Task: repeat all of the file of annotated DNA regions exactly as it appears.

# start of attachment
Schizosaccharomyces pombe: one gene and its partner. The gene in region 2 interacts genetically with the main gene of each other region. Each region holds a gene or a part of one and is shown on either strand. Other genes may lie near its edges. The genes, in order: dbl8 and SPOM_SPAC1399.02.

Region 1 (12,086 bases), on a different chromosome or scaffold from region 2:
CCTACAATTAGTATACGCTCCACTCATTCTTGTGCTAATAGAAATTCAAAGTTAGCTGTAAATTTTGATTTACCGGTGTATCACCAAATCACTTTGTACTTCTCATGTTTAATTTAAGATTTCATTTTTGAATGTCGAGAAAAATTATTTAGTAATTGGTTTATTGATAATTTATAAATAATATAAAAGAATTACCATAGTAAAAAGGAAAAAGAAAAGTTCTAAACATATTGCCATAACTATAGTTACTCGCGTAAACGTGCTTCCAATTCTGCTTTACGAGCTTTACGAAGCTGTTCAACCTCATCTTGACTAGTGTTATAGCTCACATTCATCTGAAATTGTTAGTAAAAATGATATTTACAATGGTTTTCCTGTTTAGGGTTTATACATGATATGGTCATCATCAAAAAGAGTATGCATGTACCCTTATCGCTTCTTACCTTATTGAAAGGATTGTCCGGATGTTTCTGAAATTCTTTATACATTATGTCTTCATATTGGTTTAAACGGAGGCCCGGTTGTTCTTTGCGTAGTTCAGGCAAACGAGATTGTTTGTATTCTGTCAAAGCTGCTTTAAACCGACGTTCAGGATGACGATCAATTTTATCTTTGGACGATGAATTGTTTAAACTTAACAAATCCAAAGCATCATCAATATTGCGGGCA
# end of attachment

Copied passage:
Schizosaccharomyces pombe: one gene and its partner. The gene in region 2 interacts genetically with the main gene of each other region. Each region holds a gene or a part of one and is shown on either strand. Other genes may lie near its edges. The genes, in order: dbl8 and SPOM_SPAC1399.02.

Region 1 (12,086 bases), on a different chromosome or scaffold from region 2:
CCTACAATTAGTATACGCTCCACTCATTCTTGTGCTAATAGAAATTCAAAGTTAGCTGTAAATTTTGATTTACCGGTGTATCACCAAATCACTTTGTACTTCTCATGTTTAATTTAAGATTTCATTTTTGAATGTCGAGAAAAATTATTTAGTAATTGGTTTATTGATAATTTATAAATAATATAAAAGAATTACCATAGTAAAAAGGAAAAAGAAAAGTTCTAAACATATTGCCATAACTATAGTTACTCGCGTAAACGTGCTTCCAATTCTGCTTTACGAGCTTTACGAAGCTGTTCAACCTCATCTTGACTAGTGTTATAGCTCACATTCATCTGAAATTGTTAGTAAAAATGATATTTACAATGGTTTTCCTGTTTAGGGTTTATACATGATATGGTCATCATCAAAAAGAGTATGCATGTACCCTTATCGCTTCTTACCTTATTGAAAGGATTGTCCGGATGTTTCTGAAATTCTTTATACATTATGTCTTCATATTGGTTTAAACGGAGGCCCGGTTGTTCTTTGCGTAGTTCAGGCAAACGAGATTGTTTGTATTCTGTCAAAGCTGCTTTAAACCGACGTTCAGGATGACGATCAATTTTATCTTTGGACGATGAATTGTTTAAACTTAACAAATCCAAAGCATCATCAATATTGCGGGCA